How to Haze a Coyote:
Broomfield’s Coexistence with Wildlife Policy identifies coyote hazing as one of many strategies to reduce or prevent conflicts between humans and coyotes. Coyote hazing activities are also a key component of the ongoing Denver Metro Area Coyote Behavior Study.
Coyote hazing can be defined as methods that use deterrents to move an animal out of an area or discourage an undesirable behavior or activity. Hazing can help maintain a coyote’s fear of humans and deter them from neighborhood spaces such as backyards and playgrounds. Hazing does not permanently harm the coyote, humans, or property. Under no circumstances should a person approach a coyote or haze a coyote that cannot run away or is sick or injured.
Broomfield encourages residents to practice low-intensity hazing on their own private property, in their neighborhoods, or in other locations throughout the community when coyotes are too close so that coyote conflicts can be prevented.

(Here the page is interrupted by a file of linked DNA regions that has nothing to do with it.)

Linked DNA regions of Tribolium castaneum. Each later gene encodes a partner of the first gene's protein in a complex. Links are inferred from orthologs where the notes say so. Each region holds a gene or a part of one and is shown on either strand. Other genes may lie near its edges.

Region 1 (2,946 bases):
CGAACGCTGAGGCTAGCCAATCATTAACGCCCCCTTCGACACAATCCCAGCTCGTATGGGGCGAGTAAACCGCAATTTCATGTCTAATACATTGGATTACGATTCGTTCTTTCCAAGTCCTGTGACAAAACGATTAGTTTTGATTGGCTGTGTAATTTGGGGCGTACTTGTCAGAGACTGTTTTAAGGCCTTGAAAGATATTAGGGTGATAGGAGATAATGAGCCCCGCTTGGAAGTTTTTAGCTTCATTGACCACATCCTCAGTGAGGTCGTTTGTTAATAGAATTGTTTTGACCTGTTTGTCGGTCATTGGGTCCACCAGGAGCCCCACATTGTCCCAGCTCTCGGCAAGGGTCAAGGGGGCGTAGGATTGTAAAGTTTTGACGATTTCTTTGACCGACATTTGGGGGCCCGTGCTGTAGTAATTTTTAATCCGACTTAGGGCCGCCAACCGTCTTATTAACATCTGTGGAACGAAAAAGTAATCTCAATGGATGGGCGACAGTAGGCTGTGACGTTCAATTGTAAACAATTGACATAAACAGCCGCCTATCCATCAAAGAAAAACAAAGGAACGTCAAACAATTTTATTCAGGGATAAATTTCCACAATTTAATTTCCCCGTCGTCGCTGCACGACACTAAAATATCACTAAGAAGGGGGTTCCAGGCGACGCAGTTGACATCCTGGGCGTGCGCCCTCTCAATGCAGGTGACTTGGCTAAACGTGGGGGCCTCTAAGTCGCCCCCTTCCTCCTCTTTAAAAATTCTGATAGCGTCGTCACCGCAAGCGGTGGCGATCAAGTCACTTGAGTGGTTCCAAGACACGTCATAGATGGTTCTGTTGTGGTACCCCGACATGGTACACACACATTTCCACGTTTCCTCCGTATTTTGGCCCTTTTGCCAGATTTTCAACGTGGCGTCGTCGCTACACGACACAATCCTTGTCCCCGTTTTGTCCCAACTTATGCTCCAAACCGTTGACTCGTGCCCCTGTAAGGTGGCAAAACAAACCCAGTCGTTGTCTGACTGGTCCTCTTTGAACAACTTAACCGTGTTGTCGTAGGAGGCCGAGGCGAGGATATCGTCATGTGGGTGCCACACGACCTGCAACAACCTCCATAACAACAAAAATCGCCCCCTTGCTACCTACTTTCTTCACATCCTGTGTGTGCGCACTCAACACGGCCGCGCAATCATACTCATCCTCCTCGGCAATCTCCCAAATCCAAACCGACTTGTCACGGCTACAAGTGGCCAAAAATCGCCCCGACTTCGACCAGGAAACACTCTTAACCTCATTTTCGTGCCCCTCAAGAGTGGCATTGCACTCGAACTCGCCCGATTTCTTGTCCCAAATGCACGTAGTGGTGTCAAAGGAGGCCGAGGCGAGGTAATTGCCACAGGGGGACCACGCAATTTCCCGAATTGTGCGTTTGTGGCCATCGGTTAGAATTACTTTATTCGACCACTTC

Low-intensity hazing, intended to scare away coyotes, includes:
- banging pots,
- shining bright lights,
- throwing small rocks or sticks,
- spraying garden hoses,
- spraying pepper spray,
- carrying a ski pole or golf club,
- using whistles or other noisemakers,
- practicing the S.M.A.R.T. actions noted below.
Stop! Do not run! If you run, the coyote may chase.
Make yourself look big! Put your hands over your head or pull your jacket up over your head. Look as big as you can to the coyote knows that you too tough to mess with.
Announce forcefully, "Leave Me Alone"! Repeat if necessary. This lets the coyote know you are a person, and it lets people around you know that you may be in trouble.
Retreat! Back away slowly, but don't turn your back on the coyote.
Teach your friends and neighbors about coyotes and report coyote encounters to an adult if you're a child.
Download and print this handy "S.M.A.R.T." card
For any questions about coyote hazing in Broomfield or coyote issues in general, please contact Pete Dunlaevy at 303.438.6216.